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Short Film inspired by loneliness, injustice, love, and revelation told through the story of a Chinese American in 1968
Short Film inspired by loneliness, injustice, love, and revelation told through the story of a Chinese American in 1968
100 backers pledged $8,057 to help bring this project to life.

About this project

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$8,057

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4th of July, 1968: What does it feel like to be Asian in America 

(下面有中文)

Synopsis

July 4th, 1968, Han Kang navigates through the day in a small homogenous suburban town as the only Asian American teenager. Today, both the anniversary of America’s independence and the death of a dear African American friend ignite celebration, mourning, anger, and revelation.

Statement

It’s impossible to pinpoint the moment of inspiration. In hindsight, the idea or the disturbing realization of the fact that I was Asian and did not look like how I felt I looked like or behave like how I felt I should behave was a thought buried in my sub-consciousness for quite some time since I was a teenager. I was born in Shanghai. Raised in the suburbs of Pennsylvania, and had my second education in Shanghai. I am a foreigner in both countries and I am currently in the process of figuring out what that all means. 

Shanghai 1995
Shanghai 1995
California 1997
California 1997

My film takes place in 1968, a transformative year for America. 

"January: the onset of the Tet offensive. February: the idealism of Eugene McCarthy's New Hampshire primary campaign. March: President Lyndon Johnson's shocking decision not to seek reelection. April: the assassination of Martin Luther King, Jr. May: the Poor People's March on Washington, D.C. June: Robert Kennedy gunned down. And on it went--one assault after another on the body politic and the culture at large.
" -Bruce Watson 

The collective, invigorating, fascinating year has inspired much of the visualization of the film. The production designer, cinematographer and I are trying to capture the spirit of the year as much as possible.

Visualization

“Seeing is a very sensuous act. There is a sweet deliciousness to feeling yourself see something.” –James Turrell

These photographs relate to the film literally, tangentially, emotionally, and even ironically. As a director speaking to my cinematographer, I show images like this to provide the visual infrastructure and material to inspire the most appropriate perspective to how [not what] to see the environment where the film will be shot.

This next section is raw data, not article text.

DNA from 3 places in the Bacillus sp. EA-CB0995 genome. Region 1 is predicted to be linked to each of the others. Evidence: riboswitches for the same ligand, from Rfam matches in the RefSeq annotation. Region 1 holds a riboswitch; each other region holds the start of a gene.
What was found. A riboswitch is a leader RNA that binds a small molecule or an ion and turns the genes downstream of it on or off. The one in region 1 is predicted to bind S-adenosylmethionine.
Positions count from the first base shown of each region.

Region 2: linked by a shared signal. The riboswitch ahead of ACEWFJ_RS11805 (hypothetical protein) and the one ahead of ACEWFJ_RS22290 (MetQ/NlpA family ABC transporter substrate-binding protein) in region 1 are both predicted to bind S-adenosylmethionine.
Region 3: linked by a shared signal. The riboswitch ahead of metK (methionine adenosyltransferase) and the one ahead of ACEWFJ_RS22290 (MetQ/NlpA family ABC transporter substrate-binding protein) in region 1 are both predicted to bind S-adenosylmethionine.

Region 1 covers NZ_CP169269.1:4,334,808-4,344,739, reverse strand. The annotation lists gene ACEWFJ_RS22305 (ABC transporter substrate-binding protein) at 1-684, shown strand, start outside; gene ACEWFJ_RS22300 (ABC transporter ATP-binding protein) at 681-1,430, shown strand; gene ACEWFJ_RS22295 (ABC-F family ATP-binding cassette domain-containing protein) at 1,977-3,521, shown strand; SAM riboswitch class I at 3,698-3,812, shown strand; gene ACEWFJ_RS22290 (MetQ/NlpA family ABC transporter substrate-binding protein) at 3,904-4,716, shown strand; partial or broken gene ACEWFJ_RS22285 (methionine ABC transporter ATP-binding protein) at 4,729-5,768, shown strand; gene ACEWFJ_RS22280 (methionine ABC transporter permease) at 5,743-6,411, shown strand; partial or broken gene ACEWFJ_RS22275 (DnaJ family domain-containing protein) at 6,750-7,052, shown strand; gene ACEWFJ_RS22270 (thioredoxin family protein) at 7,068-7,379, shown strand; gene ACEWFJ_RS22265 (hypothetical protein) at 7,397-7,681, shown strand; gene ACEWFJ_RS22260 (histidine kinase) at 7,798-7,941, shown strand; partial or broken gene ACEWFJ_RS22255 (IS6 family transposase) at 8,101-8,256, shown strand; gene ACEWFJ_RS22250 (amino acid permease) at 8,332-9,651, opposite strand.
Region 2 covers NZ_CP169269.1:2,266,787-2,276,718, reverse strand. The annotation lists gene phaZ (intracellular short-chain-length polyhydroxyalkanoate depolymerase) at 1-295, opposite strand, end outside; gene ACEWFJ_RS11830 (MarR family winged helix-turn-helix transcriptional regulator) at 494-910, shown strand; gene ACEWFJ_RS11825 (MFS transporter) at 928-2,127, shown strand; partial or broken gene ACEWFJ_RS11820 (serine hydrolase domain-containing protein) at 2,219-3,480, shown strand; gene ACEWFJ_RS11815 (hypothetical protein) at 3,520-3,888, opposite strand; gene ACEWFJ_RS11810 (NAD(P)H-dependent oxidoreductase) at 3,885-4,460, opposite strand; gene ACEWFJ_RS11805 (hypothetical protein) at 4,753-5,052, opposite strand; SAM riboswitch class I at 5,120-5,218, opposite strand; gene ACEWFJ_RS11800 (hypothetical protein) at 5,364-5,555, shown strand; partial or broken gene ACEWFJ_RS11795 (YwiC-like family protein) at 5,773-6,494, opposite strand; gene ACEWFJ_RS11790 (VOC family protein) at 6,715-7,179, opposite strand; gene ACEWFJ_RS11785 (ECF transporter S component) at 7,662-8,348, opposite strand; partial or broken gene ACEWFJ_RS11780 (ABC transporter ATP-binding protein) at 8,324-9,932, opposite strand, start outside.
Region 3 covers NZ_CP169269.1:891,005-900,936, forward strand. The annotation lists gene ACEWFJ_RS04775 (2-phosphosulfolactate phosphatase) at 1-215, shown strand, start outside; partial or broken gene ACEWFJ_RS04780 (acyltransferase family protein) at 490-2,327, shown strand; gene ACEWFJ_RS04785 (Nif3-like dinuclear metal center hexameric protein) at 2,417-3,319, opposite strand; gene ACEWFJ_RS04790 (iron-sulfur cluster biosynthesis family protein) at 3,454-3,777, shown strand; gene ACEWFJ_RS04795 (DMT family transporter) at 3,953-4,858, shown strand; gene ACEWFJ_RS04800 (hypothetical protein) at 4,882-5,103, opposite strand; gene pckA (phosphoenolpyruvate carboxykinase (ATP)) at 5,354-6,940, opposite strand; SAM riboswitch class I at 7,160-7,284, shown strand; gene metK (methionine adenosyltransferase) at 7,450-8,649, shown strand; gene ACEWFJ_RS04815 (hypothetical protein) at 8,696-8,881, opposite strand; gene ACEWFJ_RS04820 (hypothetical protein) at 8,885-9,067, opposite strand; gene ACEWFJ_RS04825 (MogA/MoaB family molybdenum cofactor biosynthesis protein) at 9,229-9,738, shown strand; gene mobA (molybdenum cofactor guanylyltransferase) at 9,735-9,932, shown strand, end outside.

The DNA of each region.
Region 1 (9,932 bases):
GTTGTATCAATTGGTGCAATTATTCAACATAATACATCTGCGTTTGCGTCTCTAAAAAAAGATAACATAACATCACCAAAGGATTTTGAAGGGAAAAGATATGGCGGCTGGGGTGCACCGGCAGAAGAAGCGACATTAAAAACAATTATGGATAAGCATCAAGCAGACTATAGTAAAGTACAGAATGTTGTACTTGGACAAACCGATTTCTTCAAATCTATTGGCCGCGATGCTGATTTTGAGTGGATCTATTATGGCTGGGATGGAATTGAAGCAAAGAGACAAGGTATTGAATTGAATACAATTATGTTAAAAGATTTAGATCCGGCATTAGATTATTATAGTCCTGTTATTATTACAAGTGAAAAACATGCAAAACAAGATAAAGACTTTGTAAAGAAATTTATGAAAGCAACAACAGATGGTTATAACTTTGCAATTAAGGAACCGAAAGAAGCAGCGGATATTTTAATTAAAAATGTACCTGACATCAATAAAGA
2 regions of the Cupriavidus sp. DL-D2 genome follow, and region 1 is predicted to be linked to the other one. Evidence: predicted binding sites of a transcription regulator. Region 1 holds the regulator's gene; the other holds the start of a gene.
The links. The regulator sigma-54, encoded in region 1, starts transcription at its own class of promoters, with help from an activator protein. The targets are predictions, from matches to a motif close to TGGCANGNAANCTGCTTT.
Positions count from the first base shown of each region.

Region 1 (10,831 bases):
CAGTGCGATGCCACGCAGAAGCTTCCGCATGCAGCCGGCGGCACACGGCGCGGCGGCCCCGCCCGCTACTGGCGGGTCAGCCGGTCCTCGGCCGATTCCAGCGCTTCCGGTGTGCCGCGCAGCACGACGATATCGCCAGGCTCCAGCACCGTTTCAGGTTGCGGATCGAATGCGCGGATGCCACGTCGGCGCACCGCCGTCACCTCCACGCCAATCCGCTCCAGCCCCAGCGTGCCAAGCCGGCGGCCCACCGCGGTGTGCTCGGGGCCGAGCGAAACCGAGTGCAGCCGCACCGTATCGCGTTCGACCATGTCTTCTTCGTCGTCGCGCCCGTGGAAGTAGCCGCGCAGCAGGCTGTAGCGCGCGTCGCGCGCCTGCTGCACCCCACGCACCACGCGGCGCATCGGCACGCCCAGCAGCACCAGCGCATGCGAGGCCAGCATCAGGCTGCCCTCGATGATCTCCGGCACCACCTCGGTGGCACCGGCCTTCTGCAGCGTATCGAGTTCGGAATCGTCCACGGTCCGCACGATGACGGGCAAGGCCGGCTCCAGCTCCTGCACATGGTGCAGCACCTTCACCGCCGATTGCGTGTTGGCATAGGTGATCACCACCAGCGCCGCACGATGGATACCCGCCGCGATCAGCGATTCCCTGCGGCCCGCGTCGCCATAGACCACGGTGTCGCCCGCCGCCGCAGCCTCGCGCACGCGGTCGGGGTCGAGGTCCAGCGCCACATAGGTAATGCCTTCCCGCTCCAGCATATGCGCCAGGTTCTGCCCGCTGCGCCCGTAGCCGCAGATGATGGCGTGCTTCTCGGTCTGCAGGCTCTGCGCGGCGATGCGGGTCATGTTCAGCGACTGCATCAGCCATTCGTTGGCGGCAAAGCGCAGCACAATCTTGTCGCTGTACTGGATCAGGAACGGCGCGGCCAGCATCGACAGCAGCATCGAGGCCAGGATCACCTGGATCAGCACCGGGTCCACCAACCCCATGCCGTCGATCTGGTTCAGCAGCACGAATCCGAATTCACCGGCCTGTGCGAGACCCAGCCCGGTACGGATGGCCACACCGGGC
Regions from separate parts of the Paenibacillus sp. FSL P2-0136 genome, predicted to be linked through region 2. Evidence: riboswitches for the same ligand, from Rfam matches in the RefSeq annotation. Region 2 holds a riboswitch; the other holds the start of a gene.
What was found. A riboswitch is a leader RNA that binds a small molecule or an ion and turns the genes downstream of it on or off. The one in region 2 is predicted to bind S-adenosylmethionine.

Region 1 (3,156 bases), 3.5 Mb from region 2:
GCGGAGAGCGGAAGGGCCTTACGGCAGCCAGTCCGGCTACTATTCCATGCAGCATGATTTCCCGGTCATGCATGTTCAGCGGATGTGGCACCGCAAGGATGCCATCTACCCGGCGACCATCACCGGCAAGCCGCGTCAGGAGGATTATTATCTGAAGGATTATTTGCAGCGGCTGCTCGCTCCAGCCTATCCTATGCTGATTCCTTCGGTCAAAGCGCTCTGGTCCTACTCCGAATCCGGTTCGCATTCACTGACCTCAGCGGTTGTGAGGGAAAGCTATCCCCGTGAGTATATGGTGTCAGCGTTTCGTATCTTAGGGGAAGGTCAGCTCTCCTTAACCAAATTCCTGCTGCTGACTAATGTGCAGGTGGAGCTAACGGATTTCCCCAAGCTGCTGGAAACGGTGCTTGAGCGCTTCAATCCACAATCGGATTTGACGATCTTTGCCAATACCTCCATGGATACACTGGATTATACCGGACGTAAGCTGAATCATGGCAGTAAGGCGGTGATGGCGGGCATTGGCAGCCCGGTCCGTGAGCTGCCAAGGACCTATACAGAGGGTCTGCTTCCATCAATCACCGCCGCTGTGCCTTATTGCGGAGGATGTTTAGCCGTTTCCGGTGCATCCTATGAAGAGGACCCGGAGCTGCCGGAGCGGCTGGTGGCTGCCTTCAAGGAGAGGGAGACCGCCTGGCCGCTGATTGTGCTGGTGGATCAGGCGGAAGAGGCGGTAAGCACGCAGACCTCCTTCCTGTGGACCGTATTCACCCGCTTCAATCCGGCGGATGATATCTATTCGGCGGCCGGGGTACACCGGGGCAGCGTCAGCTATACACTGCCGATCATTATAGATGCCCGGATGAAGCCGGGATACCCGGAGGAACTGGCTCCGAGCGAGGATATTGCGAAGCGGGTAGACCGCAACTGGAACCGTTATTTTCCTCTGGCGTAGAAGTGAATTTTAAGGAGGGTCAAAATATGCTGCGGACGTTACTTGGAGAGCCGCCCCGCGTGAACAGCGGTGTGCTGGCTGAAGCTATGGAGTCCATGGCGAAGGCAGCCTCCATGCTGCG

HTBABP isn't simple for me to explain- for me stories should never be about one thing, they should touch you so deeply that they ignite tremendous amounts of feeling, attention, and sensitivity. I hope my film can do something like that. 

It is always a special opportunity to even be able to make a film like this and to work with the people I am working with. Since the beginning, these are the people who have been there. 

(A little) About Me- Writer/Director

Daisy Zhou is a filmmaker hailing from Shanghai and Pennsylvania, currently residing in New York. Although she sees herself more as a cinematographer- her inclinations to write from time to time has led her to direct films she is passionate about. Her first short, 100 Meters, placed 3rd at the New Visions New Voices Festival and garnered attention for its writing and producing. 

How To Be A Black Panther is now her second short that she is writing and directing. Already a finalist for the George Heinemann Production grant, she hopes to take her next film much farther. 

100 Meters (2013) [Please See Link Below] 

Wes Middleton- Producer

Wes Middleton is just graduated from studying Film & Television at NYU. He has written the treatment for a feature film, and studied the craft of writing for television with the BBC in London. For the past four years, Wes has made his name producing short comedy films and editing many other student and commercial projects. He has also produced, filmed, and edited a feature-length documentary about the Israeli-Palestinian conflict called “Lines in the Sand,” which went to the Jewish Film Festival. How to be a Black Panther will be the final short film Wes produces at NYU.

Jen Hubbarb- Producer

Jen Hubbard graduated from the film program at New York University Tisch School of the Arts in 2013. Ever since, she has been working at the world's leading advertising company Ogilvy, where her main client is American Express.

Jen also has written and directed several personal projects, her most recent short "Romeo & Rosaline" will be coming out later this year.

Daniel Stenzel- Director of Photography

Daniel Stenzel is a New York based cinematographer originally from the Bay Area of California. He began his early life with an acute interest in creating his own imagery and the journalistic pursuit of storytelling. These two passions eventually merged into a desire for visual storytelling through film. Since then, his goal in cinematography has been to always capture the truth of the moment; whether that means unabashedly showing a documentary subject warts and all, to visually conveying every emotion of a song, or to place the audience in a character’s shoes in narrative filmmaking.